The appropriately titled FOD TV looks like something pulled from public access television in the nineties. Like lo-fi broken-antenna reception and warped VHS tapes. Equal parts WTF and UHF.

Get ready for characters including The Shirtless Painter, Long-Haired Businessmen, and Pigeon Man. They’re aptly named, but for a better sense of what’s in store, here’s a taste of ASMR with Kelly Whispers:

Watch FOD TV every Saturday night during IFC’s regularly scheduled movies.


Wicked Good

See More Evil

Stan Against Evil Season 1 is on Hulu.

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GIFs via Giphy

Okay, so you missed the entire first season of Stan Against Evil. There’s no shame in that, per se. But here’s the thing: Season 2 is just around the corner and you don’t want to lag behind. After all, Season 1 had some critical character development, not to mention countless plot twists, and a breathless finale cliffhanger that’s been begging for resolution since last fall. It also had this:


The good news is that you can catch up right now on Hulu. Phew. But if you aren’t streaming yet, here’s a basic primer…

Willards Mill Is Evil

Stan spent his whole career as sheriff oblivious to the fact that his town has a nasty curse. Mostly because his recently-deceased wife was secretly killing demons and keeping Stan alive.

Demons Really Want To Kill Stan

The curse on Willards Mill stipulates that damned souls must hunt and kill each and every town sheriff, or “constable.” Oh, and these demons are shockingly creative.


They Also Want To Kill Evie

Why? Because Evie’s a sheriff too, and the curse on Willard’s Mill doesn’t have a “one at a time” clause. Bummer, Evie.

Stan and Evie Must Work Together

Beating the curse will take two, baby, but that’s easier said than done because Stan doesn’t always seem to give a damn. Damn!


Beware of Goats

It goes without saying for anyone who’s seen the show: If you know that ancient evil wants to kill you, be wary of anything that has cloven feet.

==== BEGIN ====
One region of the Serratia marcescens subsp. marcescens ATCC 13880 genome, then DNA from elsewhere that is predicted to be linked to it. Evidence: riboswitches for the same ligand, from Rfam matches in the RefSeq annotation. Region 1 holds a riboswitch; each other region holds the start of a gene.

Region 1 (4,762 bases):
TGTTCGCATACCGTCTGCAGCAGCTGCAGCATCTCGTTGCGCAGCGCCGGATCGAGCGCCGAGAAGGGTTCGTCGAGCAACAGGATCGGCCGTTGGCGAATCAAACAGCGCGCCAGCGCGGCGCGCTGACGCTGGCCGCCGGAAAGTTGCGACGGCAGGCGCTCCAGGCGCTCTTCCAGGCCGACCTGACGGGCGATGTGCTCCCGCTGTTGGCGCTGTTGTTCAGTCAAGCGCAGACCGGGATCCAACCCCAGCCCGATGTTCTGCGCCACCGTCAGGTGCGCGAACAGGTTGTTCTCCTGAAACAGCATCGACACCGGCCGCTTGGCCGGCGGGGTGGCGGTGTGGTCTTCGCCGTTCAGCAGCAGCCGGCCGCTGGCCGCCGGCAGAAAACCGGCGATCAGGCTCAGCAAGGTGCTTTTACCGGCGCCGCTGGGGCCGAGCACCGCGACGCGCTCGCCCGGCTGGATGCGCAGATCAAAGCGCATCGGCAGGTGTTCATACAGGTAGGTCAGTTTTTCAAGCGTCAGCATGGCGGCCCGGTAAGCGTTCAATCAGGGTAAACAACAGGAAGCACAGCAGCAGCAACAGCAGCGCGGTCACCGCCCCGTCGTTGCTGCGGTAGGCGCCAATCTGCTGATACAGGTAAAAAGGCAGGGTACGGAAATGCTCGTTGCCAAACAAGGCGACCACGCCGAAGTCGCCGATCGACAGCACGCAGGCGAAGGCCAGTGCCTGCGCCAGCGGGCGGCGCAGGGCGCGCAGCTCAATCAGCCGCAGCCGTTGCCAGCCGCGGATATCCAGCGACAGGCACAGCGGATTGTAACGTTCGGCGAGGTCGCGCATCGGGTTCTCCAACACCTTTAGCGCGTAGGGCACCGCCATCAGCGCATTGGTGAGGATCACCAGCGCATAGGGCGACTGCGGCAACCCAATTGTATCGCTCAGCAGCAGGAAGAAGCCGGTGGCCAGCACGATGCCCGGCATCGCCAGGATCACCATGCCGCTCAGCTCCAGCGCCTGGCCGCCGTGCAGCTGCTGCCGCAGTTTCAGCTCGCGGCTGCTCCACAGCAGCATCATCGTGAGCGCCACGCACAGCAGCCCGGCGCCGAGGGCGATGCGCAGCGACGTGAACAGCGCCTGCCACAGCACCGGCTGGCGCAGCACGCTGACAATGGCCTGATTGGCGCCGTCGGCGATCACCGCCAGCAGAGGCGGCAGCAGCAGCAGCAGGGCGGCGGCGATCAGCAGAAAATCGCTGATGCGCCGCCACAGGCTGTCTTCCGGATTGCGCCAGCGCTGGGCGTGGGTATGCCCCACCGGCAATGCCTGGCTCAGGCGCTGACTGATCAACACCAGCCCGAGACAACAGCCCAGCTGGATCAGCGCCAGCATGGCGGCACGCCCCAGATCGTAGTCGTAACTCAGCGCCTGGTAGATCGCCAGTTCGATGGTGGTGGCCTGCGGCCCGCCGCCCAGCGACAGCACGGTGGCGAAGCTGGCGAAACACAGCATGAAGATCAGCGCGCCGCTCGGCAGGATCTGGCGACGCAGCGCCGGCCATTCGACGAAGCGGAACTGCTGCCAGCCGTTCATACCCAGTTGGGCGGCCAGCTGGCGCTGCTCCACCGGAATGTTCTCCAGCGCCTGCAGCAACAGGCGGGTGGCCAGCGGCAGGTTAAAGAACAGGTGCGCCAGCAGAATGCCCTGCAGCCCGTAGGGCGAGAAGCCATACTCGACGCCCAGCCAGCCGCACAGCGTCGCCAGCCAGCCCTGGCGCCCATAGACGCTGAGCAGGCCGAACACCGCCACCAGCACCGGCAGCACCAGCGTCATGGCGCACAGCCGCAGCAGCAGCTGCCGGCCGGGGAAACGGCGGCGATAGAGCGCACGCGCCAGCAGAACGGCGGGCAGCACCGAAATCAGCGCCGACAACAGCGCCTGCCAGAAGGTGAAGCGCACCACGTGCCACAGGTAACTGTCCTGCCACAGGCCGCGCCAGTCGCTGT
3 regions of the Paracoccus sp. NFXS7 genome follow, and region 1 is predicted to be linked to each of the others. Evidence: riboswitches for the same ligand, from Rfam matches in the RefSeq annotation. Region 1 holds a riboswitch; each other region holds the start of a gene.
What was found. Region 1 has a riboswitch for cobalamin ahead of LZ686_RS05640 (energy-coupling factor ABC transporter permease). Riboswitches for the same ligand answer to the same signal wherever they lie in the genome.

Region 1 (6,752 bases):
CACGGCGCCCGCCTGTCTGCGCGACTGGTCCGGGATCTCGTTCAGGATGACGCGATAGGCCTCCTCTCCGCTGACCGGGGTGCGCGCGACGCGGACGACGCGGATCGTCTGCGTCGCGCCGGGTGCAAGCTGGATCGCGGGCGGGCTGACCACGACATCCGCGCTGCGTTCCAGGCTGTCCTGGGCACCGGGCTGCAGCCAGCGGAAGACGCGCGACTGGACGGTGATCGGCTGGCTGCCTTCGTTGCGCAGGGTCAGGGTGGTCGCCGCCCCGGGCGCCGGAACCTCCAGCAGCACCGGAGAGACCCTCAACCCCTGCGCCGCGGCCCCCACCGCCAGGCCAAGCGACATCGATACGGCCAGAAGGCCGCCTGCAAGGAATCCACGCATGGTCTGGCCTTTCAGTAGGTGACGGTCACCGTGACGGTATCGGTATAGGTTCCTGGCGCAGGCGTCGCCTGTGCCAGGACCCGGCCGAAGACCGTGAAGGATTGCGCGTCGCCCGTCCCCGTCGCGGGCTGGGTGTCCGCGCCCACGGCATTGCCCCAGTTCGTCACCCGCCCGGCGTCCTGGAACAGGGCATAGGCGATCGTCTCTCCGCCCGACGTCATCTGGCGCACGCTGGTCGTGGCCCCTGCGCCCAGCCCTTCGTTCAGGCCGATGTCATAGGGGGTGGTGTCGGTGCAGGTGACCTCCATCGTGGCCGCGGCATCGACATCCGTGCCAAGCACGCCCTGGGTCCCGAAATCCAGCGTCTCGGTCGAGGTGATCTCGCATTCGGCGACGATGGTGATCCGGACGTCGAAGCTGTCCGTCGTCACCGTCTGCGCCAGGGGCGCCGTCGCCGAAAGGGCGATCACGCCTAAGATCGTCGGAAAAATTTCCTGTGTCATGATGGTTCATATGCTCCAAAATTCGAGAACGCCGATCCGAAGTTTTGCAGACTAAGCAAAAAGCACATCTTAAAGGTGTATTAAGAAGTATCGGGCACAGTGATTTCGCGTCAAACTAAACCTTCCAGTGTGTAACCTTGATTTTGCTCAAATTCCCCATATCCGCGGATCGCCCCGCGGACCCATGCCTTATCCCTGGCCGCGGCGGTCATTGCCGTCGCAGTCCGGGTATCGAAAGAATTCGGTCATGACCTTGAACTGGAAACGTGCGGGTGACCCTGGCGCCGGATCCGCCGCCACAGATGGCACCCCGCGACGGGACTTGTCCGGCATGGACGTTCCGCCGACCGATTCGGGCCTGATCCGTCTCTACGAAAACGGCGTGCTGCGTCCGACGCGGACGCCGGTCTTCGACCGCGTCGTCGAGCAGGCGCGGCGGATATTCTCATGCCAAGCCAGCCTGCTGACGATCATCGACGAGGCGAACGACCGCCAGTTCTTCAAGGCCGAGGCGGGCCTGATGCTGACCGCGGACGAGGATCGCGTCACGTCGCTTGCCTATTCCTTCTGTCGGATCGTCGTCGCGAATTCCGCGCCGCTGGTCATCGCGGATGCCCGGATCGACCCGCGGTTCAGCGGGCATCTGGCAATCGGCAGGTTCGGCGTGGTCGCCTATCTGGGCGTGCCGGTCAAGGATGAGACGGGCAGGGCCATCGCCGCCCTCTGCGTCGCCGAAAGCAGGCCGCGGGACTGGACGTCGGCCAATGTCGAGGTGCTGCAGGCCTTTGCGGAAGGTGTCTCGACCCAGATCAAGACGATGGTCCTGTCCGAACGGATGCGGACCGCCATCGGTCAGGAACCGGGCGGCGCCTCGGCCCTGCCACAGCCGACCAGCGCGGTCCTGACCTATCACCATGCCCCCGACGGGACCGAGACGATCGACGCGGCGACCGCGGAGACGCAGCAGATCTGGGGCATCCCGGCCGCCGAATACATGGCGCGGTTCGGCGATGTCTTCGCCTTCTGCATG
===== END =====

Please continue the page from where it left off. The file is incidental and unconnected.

Season 2 Is Lurking

Scary new things are slouching towards Willards Mill. An impending darkness descending on Stan, Evie and their cohort – eviler evil, more demony demons, and whatnot. And if Stan wants to survive, he’ll have to get even Stanlier.

Stan Against Evil Season 1 is now streaming right now on Hulu.



Reminders that the ’90s were a thing

"The Place We Live" is available for a Jessie Spano-level binge on Comedy Crib.

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GIFs via Giphy

Unless you stopped paying attention to the world at large in 1989, you are of course aware that the ’90s are having their pop cultural second coming. Nobody is more acutely aware of this than Dara Katz and Betsy Kenney, two comedians who met doing improv comedy and have just made their Comedy Crib debut with the hilarious ’90s TV throwback series, The Place We Live.

IFC: How would you describe “The Place We Live” to a fancy network executive you just met in an elevator?

Dara: It’s everything you loved–or loved to hate—from Melrose Place and 90210 but condensed to five minutes, funny (on purpose) and totally absurd.

IFC: How would you describe “The Place We Live” to a drunk friend of a friend you met in a bar?

Betsy: “Hey Todd, why don’t you have a sip of water. Also, I think you’ll love The Place We Live because everyone has issues…just like you, Todd.”


IFC: When you were living through the ’90s, did you think it was television’s golden age or the pop culture apocalypse?

Betsy: I wasn’t sure I knew what it was, I just knew I loved it!

Dara: Same. Was just happy that my parents let me watch. But looking back, the ’90s honored The Teen. And for that, it’s the golden age of pop culture. 

IFC: Which ’90s shows did you mine for the series, and why?

Betsy: Melrose and 90210 for the most part. If you watch an episode of either of those shows you’ll see they’re a comedic gold mine. In one single episode, they cover serious crimes, drug problems, sex and working in a law firm and/or gallery, all while being young, hot and skinny.

Dara: And almost any series we were watching in the ’90s, Full House, Saved By the Bell, My So Called Life has very similar themes, archetypes and really stupid-intense drama. We took from a lot of places. 


IFC: How would you describe each of the show’s characters in terms of their ’90s TV stereotype?

Dara: Autumn (Sunita Mani) is the femme fatale. Robin (Dara Katz) is the book worm (because she wears glasses). Candace (Betsy Kenney) is Corey’s twin and gives great advice and has really great hair. Corey (Casey Jost) is the boy next door/popular guy. Candace and Corey’s parents decided to live in a car so the gang can live in their house. 
Lee (Jonathan Braylock) is the jock.

IFC: Why do you think the world is ready for this series?

Dara: Because everyone’s feeling major ’90s nostalgia right now, and this is that, on steroids while also being a totally new, silly thing.

Delight in the whole season of The Place We Live right now on IFC’s Comedy Crib. It’ll take you back in all the right ways.